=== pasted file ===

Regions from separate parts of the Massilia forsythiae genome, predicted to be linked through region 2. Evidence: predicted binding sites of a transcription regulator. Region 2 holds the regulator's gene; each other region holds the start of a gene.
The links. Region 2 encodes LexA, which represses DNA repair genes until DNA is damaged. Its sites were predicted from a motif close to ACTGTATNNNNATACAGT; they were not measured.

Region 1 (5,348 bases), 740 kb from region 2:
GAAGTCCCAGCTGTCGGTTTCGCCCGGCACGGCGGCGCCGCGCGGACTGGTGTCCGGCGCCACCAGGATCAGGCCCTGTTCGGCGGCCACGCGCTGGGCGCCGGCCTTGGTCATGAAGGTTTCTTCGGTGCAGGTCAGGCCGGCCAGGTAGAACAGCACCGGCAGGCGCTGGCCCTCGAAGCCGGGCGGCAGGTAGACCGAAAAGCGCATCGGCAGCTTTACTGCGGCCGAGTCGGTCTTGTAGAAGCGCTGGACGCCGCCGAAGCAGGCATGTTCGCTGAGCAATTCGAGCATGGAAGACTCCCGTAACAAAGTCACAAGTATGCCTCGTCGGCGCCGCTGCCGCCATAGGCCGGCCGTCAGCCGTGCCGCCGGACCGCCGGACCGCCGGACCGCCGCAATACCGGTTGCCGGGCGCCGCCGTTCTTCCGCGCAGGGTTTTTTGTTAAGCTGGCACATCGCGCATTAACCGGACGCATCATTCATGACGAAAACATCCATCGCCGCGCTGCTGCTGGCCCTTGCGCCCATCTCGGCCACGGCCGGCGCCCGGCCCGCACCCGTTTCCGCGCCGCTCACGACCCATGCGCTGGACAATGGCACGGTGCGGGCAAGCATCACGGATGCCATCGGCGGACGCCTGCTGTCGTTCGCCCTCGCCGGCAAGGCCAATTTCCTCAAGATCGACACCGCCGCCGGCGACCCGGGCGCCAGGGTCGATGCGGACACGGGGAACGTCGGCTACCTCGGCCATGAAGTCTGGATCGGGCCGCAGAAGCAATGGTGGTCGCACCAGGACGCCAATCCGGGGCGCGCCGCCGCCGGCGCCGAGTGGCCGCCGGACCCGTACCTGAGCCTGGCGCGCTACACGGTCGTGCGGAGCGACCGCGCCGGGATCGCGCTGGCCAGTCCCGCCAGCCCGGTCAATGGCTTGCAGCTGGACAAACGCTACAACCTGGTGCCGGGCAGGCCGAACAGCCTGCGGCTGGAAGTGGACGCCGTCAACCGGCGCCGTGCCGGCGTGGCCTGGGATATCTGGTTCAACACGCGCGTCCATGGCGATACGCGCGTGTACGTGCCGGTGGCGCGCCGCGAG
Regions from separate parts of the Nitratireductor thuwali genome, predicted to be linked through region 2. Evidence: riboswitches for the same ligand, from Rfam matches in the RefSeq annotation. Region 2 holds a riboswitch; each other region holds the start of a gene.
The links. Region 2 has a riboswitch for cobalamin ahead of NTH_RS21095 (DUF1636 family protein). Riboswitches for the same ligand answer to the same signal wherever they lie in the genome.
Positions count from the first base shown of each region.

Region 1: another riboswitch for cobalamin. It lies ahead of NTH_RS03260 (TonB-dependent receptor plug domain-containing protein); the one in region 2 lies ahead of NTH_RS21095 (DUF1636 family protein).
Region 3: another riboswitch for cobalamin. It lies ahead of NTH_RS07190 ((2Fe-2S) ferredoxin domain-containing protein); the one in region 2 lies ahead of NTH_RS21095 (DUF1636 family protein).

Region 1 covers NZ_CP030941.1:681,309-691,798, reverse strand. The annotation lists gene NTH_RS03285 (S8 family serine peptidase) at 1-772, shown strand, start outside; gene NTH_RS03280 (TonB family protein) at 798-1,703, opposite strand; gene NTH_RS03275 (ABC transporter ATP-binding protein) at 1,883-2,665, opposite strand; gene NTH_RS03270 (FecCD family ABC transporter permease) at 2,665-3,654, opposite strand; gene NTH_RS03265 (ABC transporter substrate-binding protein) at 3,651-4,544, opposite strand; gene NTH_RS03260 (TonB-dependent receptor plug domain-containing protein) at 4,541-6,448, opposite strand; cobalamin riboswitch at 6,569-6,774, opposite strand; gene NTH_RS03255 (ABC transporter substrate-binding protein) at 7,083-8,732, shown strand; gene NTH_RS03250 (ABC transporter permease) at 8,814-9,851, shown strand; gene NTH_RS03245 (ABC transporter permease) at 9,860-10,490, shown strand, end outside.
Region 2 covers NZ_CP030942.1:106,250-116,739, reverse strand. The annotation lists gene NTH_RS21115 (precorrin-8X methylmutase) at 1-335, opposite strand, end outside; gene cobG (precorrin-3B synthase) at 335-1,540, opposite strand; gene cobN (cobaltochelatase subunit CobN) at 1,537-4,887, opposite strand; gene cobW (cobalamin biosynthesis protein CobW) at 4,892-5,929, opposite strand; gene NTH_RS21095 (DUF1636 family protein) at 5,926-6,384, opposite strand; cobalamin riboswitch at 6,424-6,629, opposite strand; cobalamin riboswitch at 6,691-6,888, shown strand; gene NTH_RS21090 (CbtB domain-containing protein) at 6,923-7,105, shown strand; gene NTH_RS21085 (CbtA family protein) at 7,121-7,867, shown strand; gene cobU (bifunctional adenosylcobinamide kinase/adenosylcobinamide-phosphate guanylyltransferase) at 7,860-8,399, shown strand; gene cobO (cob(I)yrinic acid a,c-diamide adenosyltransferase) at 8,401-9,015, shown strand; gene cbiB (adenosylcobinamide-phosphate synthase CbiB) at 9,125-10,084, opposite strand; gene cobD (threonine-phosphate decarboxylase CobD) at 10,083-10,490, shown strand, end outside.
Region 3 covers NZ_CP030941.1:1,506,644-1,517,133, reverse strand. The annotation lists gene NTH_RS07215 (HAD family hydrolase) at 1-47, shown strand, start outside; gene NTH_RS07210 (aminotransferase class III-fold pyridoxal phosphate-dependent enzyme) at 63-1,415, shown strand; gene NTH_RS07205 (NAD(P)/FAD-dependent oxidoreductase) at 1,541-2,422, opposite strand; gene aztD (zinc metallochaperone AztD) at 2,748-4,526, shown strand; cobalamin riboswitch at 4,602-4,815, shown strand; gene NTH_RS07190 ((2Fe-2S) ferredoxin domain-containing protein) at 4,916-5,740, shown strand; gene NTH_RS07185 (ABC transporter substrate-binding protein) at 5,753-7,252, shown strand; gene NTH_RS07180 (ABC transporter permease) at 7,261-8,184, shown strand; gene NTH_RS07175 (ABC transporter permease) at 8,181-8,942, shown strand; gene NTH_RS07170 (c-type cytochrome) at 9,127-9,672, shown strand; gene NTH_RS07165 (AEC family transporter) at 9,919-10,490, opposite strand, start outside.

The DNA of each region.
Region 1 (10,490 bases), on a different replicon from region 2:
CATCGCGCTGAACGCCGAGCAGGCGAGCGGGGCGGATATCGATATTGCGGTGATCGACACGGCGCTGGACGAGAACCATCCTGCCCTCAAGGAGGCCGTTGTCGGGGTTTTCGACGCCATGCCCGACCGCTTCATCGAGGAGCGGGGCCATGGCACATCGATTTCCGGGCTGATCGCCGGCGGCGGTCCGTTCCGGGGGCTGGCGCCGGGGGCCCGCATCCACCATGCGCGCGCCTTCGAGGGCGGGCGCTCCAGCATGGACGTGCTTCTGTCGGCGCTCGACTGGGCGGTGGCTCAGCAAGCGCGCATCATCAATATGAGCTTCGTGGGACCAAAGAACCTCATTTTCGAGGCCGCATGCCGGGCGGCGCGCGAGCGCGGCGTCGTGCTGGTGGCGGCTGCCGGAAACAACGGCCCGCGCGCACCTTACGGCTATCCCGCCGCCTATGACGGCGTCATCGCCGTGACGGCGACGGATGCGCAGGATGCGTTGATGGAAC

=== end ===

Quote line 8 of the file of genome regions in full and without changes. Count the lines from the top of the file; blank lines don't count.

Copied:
Region 1: another riboswitch for cobalamin. It lies ahead of NTH_RS03260 (TonB-dependent receptor plug domain-containing protein); the one in region 2 lies ahead of NTH_RS21095 (DUF1636 family protein).